Case 4: McDonald’s

The case:

Founded in 1940 by two brothers, Richard and Maurice, the McDonalds corporation, our focal company for today was sold to Ray Croc in 1955. What started as a hamburger stand is now probably one of the most recognised companies in the world. As of 2018, McDonalds was reputed to serve over 69 million customers daily in 100+ countries and just under 40,000 outlets. The revenues of McDonalds corporation come from rent, royalties and franchise fees as well as direct sales to customers at company-operated restaurants.

Apart from burgers and milkshakes, McDonalds, the second largest employer in the world does its share in contributing to the economy and has even been documented as positively influencing culture. A group of anthropologists in a study entitled the “Golden Arches East” reported that when McDonalds opened in Hong Kong in 1975, it was the 1st restaurant to always have clean restrooms, causing customers to demand this of other restaurants and improving quality across the region of East Asia and Hong Kong. Such impact is the reason why McDonalds has remained successful.

In this series, I analyse two key aspects of McDonalds, and as usual, draw life lessons from them.

  1. First, the business model. Many say McDonalds is more a real estate company than a fast food chain. It owns all the properties of its franchises and makes money from rent. Understanding the true source of your advantage is essential in thriving. Questions such as “Am I a writer or do I write?” can be invaluable in positioning yourself. Using myself as an example, I am a teacher who writes. Therefore, in determining what skills to exploit, teaching always comes before writing.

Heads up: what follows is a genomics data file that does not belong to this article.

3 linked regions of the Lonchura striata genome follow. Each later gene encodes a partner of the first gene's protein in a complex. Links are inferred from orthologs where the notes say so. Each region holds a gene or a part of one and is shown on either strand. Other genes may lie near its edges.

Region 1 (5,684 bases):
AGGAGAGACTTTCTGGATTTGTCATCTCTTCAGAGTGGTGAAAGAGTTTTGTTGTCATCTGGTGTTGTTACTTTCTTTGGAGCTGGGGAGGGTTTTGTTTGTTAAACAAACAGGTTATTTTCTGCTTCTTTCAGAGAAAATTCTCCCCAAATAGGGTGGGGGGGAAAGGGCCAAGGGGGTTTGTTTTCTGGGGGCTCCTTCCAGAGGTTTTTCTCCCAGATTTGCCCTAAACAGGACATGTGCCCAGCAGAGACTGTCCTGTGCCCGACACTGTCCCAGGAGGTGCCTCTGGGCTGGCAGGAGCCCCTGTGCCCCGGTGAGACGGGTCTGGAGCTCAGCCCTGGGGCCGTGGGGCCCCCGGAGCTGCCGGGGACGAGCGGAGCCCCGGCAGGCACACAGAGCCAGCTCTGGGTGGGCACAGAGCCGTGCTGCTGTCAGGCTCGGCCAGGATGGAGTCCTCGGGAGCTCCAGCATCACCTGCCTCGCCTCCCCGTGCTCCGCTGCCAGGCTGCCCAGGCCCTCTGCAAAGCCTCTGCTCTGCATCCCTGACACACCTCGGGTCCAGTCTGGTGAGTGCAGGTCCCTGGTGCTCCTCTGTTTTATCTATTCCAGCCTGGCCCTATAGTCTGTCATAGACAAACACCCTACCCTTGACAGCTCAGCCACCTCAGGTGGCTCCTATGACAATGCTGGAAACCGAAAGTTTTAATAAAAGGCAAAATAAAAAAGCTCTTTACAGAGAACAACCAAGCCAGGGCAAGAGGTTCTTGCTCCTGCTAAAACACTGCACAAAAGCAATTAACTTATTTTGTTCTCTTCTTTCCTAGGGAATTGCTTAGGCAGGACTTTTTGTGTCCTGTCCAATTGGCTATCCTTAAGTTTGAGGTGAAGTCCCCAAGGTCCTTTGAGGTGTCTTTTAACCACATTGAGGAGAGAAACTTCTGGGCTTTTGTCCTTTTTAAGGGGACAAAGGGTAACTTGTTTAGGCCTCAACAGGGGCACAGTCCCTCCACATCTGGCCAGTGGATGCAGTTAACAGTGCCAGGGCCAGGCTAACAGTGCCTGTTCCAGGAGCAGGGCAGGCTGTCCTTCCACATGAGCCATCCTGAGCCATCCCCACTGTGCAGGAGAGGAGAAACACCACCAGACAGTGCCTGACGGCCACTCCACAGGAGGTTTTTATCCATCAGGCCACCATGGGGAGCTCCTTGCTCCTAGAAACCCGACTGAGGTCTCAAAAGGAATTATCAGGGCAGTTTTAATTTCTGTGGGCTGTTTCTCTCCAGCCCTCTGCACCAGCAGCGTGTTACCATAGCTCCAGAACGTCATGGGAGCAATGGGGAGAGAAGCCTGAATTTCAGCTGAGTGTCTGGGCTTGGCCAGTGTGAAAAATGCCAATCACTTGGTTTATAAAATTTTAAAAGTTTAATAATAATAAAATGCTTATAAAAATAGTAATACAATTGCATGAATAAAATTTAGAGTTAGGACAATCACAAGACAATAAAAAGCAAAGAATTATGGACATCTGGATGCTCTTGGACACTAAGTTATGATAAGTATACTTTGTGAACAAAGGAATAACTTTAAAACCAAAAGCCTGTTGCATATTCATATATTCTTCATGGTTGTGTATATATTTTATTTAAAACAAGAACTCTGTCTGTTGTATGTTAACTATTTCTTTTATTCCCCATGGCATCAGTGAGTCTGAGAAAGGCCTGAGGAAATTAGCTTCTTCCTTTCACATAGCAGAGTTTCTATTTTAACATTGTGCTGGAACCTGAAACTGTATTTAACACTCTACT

2. Secondly, three words synonymous with McDonalds: consistency, simplicity and speed. I remember going on holidays with my kids when they were much younger. The frustration of them not eating anything served in the hotel restaurant was often dispelled by sighting of the golden arches. I was sure that if all else failed at least we had a familiar place to go. In relation to our personal life, it is essential to embrace consistency. People relating with you should know what to expect as this builds trust and ensures that they continue to call on you with lucrative propositions. Additionally, realise that simplicity is always an advantage. The brain naturally gravitates towards simplicity and to ensure we remain prominent and of worthwhile value, we must continuously practise the 3 characteristics of simplicity, consistency and speed.

In conclusion, Simon Sinek in his ‘Golden Circle Theory’ said success comes with the clarity of WHY (purpose); the discipline of HOW (process) and the consistency of the WHAT. This is what McDonalds does well and what we must do well to be successful.